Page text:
We remember this quite well, as we subscribe to both The Wall Street Journal and U.S. News & World Report. It is quite obvious that President Rawling’s use of a forum like a graduation ceremony to attack a student newspaper with which he disagrees was inappropriate. It was also an an embarrasment to the university that could have easily cost it substantial donor support. Henrik Dullea’s statement in a paper like the Wall Street Journal that it was acceptable for someone to appropriate and burn hundreds of copies of a student-run newspaper also was an embarrasment to the University, and the same goes for the alleged behavior of Dean of Students John Ford. Archives adds,

On April 28, 1997, radical student protestors were allowed to run amok on campus. The afternoon began when students stormed a meeting of the Board of Trustees and rushed the stage. Ironically, it was during the presentation of the James A. Perkins Prize for Interracial Harmony. Several copies of this newspaper [Cornell Review] were then stolen, carted down to the intersection of University and East Avenues, and set ablaze. For many hours, the traffic was blocked while hordes of chanting students warmed themselves by the fires. The only thing missing was a swastika. The reasons: someone objected to the Review’s position on the teaching of Ebonics. Interestingly enough, it was the same one taken by Jesse Jackson during the controversy. The other reason was President Rawlings’s statement that no freshman would be allowed to live in racially-segregated dormitories. (The policy was rescinded after this incident). The actions of the student-run rabble were in clear violation of the Campus Code of Conduct as well as local law. The Administration’s response? Rawlings’s lackeys were dispatched to urge the Ithaca Police to ignore civilian complaints while Cornell Police were instructed to stand down.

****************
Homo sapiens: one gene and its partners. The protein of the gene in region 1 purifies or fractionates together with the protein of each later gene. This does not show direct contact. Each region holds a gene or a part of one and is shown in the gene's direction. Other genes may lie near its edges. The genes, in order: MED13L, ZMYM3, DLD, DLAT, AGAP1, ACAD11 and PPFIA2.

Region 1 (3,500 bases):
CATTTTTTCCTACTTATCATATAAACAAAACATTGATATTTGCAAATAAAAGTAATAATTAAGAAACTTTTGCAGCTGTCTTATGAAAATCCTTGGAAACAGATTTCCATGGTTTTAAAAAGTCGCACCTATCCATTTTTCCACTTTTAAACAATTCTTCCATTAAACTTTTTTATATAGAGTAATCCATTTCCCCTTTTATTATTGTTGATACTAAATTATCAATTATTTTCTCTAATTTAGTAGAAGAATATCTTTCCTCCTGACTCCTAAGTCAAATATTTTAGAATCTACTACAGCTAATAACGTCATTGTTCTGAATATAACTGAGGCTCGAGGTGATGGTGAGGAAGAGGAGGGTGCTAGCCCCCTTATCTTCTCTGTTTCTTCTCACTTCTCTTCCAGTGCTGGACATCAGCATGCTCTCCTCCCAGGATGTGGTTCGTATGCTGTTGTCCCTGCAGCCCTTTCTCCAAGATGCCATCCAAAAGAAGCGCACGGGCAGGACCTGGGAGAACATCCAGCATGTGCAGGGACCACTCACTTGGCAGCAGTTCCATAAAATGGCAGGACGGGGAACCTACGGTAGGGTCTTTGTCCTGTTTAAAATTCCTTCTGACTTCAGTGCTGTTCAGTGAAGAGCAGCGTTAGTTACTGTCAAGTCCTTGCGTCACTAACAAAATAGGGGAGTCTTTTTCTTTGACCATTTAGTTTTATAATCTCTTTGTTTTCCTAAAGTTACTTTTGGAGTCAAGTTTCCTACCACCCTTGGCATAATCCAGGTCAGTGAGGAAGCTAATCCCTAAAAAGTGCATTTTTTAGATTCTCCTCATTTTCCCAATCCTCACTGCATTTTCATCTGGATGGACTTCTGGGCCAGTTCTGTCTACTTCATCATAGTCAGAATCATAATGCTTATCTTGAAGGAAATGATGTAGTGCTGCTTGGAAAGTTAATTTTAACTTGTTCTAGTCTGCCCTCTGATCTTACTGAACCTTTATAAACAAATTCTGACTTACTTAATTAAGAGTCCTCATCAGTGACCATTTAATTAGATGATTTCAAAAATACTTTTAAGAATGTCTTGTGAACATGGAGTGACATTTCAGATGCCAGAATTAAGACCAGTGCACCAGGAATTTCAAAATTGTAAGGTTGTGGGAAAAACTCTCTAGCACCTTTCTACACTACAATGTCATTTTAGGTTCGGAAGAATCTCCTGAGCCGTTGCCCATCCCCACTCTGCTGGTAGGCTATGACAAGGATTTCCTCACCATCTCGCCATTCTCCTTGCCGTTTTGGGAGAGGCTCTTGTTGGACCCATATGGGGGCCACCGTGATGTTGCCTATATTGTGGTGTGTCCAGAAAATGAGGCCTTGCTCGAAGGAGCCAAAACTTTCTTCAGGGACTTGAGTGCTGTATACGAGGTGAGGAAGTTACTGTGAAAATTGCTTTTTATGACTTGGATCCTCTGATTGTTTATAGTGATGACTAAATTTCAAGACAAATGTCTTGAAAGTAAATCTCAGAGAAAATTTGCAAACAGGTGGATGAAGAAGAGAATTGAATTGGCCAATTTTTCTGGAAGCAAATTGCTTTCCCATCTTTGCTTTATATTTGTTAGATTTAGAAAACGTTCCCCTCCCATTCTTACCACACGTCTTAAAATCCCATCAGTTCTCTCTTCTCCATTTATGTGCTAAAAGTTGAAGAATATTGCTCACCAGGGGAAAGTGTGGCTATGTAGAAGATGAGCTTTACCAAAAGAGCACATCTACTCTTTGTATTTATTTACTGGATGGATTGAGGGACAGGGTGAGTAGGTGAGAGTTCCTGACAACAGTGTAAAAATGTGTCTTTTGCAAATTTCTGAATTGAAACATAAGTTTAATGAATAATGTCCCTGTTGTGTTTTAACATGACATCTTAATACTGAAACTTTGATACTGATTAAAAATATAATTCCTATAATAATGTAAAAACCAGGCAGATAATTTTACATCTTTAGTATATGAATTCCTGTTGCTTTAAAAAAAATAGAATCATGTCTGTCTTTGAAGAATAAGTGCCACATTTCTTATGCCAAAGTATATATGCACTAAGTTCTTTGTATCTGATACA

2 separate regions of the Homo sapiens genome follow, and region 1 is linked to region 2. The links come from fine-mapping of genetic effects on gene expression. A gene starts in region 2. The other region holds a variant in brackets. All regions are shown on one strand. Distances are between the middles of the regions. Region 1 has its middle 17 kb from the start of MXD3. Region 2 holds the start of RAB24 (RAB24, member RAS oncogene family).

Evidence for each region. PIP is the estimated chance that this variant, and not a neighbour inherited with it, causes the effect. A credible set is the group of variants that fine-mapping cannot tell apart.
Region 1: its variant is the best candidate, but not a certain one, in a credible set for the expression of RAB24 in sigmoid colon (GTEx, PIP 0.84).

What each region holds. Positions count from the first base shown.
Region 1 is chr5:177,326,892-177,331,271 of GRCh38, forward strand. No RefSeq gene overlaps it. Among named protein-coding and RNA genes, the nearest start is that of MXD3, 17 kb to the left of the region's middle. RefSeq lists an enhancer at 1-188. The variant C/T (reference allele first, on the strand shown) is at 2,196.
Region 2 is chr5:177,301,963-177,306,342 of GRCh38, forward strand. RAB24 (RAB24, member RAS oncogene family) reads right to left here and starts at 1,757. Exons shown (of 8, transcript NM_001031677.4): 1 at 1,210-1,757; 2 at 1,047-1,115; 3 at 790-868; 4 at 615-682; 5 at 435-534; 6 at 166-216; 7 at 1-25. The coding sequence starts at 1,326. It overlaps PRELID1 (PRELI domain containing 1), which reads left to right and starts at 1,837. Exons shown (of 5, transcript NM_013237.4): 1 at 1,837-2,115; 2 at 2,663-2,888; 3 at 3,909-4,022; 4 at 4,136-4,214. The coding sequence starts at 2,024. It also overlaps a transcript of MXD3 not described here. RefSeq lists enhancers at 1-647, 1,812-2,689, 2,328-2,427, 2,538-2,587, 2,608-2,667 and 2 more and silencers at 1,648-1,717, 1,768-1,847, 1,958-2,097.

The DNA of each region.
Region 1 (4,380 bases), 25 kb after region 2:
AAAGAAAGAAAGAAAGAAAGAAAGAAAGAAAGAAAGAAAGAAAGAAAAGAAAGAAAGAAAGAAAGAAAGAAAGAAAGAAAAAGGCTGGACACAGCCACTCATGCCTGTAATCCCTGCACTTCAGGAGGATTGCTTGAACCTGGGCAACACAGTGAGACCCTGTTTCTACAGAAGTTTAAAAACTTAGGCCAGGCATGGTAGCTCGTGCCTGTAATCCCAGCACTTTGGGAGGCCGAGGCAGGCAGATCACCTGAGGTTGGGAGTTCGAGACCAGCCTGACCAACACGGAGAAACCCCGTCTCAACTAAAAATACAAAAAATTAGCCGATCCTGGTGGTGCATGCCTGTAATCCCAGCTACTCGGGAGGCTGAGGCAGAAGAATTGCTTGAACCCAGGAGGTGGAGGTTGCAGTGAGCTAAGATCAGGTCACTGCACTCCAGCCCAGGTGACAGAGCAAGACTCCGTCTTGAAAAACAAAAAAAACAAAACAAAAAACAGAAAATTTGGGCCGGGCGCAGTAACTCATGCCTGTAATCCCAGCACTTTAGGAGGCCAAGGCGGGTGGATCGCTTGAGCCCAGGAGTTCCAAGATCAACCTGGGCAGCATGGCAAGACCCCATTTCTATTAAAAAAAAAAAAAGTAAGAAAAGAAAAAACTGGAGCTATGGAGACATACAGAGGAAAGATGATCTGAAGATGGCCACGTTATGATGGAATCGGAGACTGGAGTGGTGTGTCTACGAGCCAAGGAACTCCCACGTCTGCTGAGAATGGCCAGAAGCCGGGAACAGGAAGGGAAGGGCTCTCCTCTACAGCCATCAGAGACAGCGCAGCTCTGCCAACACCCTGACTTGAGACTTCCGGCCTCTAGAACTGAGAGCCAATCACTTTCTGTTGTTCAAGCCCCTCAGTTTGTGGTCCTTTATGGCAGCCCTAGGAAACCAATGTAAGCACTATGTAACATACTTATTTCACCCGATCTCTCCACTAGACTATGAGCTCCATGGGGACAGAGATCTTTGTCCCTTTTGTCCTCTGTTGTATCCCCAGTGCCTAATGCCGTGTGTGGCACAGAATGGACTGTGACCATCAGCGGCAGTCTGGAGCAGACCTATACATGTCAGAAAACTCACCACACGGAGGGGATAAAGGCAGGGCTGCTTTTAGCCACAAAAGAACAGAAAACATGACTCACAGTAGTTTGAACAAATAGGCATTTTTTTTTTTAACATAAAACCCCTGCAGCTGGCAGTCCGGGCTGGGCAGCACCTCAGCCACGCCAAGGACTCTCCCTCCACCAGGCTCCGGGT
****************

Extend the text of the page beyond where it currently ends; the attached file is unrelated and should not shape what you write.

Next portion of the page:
Following the rampage, the Administration opened up a systematic cover-up campaign to hide President Rawlings’s dereliction of duty. So egregious were the acts of April 1997 that the president’s chief spin doctors were working overtime lying to the national media. One example occurred on August 16, 1997 when Dean of Students John Ford told a Washington Post reporter that he had “no evidence” that any copy of the Cornell Review had been burned. Campus conservatives would later unveil a large photograph that showed Dean Ford standing beside the blaze. When learning of this, free-speech advocate and Village Voice writer Nat Henthoff refocused attention upon the matter. Ford persisted in his denial, but the Henthoff piece prompted a speedy letter to the Washington Post by Vice President of University Relations Henrik Dullea indicating that papers were burned, but only a “handful” as a “symbolic gesture.” Rather than say it was a calculated effort to cleanse the campus of the Review, Dullea framed the issue as one where the radicals were exercising their own rights.

Nat Hentoff supports the allegation that Dean John Ford was less than truthful when he said no papers had been burned: